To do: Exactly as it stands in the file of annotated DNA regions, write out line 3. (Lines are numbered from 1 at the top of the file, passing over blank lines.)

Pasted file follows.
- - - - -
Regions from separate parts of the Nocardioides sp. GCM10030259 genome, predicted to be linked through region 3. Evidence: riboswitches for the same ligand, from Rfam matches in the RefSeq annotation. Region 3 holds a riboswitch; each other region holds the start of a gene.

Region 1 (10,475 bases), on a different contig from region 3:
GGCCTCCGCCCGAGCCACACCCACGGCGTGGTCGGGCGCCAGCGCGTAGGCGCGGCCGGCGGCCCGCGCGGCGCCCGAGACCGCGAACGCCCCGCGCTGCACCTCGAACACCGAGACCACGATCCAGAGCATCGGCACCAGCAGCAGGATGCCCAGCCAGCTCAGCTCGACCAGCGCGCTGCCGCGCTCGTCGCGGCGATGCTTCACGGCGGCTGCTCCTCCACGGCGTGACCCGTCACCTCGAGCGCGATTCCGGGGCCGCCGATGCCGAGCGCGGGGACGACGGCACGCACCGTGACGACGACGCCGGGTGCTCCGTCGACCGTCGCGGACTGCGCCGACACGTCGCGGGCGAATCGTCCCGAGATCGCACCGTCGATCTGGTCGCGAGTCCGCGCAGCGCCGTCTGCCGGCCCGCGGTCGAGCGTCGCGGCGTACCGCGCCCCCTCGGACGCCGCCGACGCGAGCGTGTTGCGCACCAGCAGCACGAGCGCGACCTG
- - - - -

GGCCTCCGCCCGAGCCACACCCACGGCGTGGTCGGGCGCCAGCGCGTAGGCGCGGCCGGCGGCCCGCGCGGCGCCCGAGACCGCGAACGCCCCGCGCTGCACCTCGAACACCGAGACCACGATCCAGAGCATCGGCACCAGCAGCAGGATGCCCAGCCAGCTCAGCTCGACCAGCGCGCTGCCGCGCTCGTCGCGGCGATGCTTCACGGCGGCTGCTCCTCCACGGCGTGACCCGTCACCTCGAGCGCGATTCCGGGGCCGCCGATGCCGAGCGCGGGGACGACGGCACGCACCGTGACGACGACGCCGGGTGCTCCGTCGACCGTCGCGGACTGCGCCGACACGTCGCGGGCGAATCGTCCCGAGATCGCACCGTCGATCTGGTCGCGAGTCCGCGCAGCGCCGTCTGCCGGCCCGCGGTCGAGCGTCGCGGCGTACCGCGCCCCCTCGGACGCCGCCGACGCGAGCGTGTTGCGCACCAGCAGCACGAGCGCGACCTG